1. Check the battery voltage by placing a multimeter on each lead battery post (NOT the metal wire terminals). The voltage should ready at least 12.4V (75% charged) for the starter to crank at normal speed. If it's not, charge the battery before continuing. Write down the voltage you measured.
2. Clean the battery terminals REALLY well with sandpaper or a terminal tool - even if they look ok, just do it, there can be an invisible layer that forms blocking *most* of the current from flowing, enough to not start, but not enough that the electronics are dead too. Recommend also wiping on some dielectric grease or battery terminal grease before re-installation.
3. If that doesn't work, replace the terminals. Same reason as above...they're cheap...i've saved people a $200+ repair bill by spending $4.30. Sometimes cleaning them just doesn't work. Recommend also wiping on some dielectric grease or battery terminal grease before re-installation.
4. Check 'yer grounds. There are two that usually cause starting issues. One is a thick black wire at the Battery (-) post running to the fender, the other is a copper strap at the rear of the valve cover running to the firewall. Clean up the contact points with some sandpaper and reattach. Recommend also wiping on some dielectric grease before re-installation.
There is also a grounding point at the oil filler tube anchor bolt. Unscrew the bolt, clean up the surfaces really well, and reinstall.
5. See that big red cable running from the battery (+) to the starter? Time to test it. Peel back a little of the insulation and check the wires condition. If it's a nice copper color, you're probably in luck. If it's all green and nasty under there, you have corrosion issues, and the wire *should* be replaced. But let's say you're cheap, and don't want to replace the wire at the present time. Well you can test it to see if it's working good enough. Grab 'yer multimeter, and hold on to your underoos, we're gonna perform a "Voltage Drop Test".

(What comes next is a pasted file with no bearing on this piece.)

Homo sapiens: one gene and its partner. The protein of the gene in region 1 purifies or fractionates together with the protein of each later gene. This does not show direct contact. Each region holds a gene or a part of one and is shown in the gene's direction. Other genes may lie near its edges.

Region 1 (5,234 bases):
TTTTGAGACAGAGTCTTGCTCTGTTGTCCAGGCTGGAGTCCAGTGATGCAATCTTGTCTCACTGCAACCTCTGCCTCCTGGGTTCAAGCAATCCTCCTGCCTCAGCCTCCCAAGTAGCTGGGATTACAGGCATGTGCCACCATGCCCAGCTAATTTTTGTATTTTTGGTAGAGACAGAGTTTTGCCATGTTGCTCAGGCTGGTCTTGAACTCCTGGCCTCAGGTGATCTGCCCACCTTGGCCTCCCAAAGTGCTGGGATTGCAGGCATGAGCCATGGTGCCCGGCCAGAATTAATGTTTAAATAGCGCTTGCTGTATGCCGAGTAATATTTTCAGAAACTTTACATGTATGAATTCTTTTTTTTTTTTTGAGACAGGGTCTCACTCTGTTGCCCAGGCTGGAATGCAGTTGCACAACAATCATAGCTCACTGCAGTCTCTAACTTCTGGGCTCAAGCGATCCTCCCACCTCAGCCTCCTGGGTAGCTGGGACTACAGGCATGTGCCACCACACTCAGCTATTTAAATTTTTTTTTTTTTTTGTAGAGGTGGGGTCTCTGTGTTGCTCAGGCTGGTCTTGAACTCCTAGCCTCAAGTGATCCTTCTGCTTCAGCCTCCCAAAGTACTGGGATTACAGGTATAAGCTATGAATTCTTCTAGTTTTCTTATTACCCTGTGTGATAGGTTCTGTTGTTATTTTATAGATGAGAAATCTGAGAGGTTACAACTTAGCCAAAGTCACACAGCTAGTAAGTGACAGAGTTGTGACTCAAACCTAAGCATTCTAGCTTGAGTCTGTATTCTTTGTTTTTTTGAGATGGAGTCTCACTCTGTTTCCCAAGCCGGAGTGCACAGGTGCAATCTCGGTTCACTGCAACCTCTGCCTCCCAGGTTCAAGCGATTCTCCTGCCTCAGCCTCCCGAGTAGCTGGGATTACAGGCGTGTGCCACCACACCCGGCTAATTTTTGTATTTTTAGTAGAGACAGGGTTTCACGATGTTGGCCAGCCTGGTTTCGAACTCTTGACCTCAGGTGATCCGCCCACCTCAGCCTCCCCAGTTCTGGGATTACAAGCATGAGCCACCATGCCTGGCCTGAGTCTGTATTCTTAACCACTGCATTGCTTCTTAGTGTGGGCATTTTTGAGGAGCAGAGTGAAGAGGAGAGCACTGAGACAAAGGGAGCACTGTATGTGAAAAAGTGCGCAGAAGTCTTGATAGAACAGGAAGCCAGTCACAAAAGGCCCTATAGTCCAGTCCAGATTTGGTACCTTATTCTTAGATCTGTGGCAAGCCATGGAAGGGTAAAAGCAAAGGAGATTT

A. Disable the engine so it will not start when it is cranked. (Ground the ignition coil wire, or disable the ignition circuit or fuel pump relay.) Limit cranking time to 15 seconds or less.
B. Set your volt meter to the 2 volt scale, then connect meter positive (+) lead to positive (+) battery post, and the meter negative (-) lead to the battery terminal stud on the starter. While cranking the engine, record the voltage reading.
C. The maximum allowable voltage drop including the solenoid in the starter circuit should be 0.6 volts or less. If it is more than this amount, replace the wire with a new one.
6. Remove the starter, but don't throw it away just yet. While you have it out, grab some jumper cables. Attach the black end to the starter housing and battery (-). Attache one red side to the battery (+), but don't attach the other end to anything yet. Either firmly clamp the starter in a vise, or put it on the ground and put your foot on top. Now CAREFULLY touch the other end of the red cable to the big post on the starter. If the motor spins, it's still good! Now clean the surface where it attaches to the engine REALLY well with sandpaper (both the starter flange and the engine block) and reinstall. This may sound like a strange step, but the starter on our engines uses the engine block as a ground. This is a step often missed, and people just assume it's the new starter that fixed their issue, not the fact that the connection got better with the clean starter. [Test the starter at your own risk - don't be dumb, it creates a LOT of torque and will fly all over the place if not held in place during the jumper cable test]
7. If you have done ALL the above, and still cannot start your beloved Jeep/car/automotive, then it is time to shell out the dough for a new starter. But at least you know you didn't blindly swap out an expensive part only to find your problem still existed.
Hopefully I save many people a lot of money with this write-up, and even if not, at least you learned some more information about your vehicle and how to keep it running. Happy Trails.